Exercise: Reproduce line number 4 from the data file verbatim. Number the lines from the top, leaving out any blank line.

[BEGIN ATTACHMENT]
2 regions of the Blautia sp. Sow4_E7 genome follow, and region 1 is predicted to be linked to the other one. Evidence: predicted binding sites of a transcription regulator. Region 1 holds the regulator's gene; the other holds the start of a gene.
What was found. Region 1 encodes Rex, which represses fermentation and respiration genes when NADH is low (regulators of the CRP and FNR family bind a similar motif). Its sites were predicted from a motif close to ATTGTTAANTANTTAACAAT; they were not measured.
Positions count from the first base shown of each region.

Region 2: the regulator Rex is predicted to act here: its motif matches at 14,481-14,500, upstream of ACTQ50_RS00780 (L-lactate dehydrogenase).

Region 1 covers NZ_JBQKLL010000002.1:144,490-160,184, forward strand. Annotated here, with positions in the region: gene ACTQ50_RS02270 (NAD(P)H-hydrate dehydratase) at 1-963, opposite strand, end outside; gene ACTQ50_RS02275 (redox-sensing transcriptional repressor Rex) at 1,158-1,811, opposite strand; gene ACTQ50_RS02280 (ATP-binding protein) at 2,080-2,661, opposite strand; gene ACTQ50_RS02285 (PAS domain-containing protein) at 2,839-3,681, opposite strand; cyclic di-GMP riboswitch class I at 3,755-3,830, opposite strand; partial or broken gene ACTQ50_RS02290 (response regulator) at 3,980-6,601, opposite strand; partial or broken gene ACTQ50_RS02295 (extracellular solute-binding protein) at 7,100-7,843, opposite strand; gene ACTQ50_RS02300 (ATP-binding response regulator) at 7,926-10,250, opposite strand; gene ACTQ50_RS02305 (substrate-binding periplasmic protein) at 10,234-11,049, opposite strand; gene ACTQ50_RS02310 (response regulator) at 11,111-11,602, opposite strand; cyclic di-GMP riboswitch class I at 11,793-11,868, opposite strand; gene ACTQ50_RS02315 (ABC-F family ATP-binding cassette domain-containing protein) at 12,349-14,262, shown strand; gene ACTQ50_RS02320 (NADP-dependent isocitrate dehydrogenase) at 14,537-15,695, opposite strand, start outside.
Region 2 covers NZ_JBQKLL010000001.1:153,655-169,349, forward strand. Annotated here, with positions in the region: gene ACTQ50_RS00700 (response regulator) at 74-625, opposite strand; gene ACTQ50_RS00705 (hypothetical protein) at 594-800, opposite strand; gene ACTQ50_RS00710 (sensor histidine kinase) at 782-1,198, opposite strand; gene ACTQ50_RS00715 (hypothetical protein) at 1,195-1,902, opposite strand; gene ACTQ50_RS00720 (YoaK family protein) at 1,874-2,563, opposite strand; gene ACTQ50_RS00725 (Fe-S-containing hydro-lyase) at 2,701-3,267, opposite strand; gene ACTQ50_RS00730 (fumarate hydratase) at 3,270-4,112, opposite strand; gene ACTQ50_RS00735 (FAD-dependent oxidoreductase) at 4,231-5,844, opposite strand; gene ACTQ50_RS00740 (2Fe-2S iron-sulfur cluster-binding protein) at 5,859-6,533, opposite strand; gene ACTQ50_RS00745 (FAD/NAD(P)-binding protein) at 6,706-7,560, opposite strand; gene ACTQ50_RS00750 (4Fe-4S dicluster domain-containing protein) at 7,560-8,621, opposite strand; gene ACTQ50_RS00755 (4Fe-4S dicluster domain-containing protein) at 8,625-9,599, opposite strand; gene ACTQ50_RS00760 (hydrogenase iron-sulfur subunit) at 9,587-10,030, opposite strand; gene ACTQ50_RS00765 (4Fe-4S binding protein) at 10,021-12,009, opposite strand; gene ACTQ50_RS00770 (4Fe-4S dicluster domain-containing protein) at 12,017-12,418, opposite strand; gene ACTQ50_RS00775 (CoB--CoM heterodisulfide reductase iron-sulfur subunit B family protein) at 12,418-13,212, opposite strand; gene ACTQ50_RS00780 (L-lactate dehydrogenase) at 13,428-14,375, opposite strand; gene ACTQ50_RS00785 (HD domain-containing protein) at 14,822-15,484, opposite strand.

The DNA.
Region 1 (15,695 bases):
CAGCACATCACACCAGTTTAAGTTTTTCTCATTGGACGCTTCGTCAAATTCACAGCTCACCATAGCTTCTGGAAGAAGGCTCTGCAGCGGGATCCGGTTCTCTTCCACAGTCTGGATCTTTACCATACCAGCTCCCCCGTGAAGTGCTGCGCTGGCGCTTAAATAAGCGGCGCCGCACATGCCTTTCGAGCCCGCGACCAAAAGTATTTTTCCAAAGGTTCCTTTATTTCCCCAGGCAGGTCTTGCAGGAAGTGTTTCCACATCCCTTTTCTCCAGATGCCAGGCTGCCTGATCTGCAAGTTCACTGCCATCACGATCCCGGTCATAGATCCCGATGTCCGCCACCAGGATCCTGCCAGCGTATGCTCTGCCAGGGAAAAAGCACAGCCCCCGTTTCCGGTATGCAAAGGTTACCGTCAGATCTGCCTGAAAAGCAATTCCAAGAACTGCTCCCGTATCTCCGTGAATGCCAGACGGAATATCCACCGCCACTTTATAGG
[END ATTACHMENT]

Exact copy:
Region 2: the regulator Rex is predicted to act here: its motif matches at 14,481-14,500, upstream of ACTQ50_RS00780 (L-lactate dehydrogenase).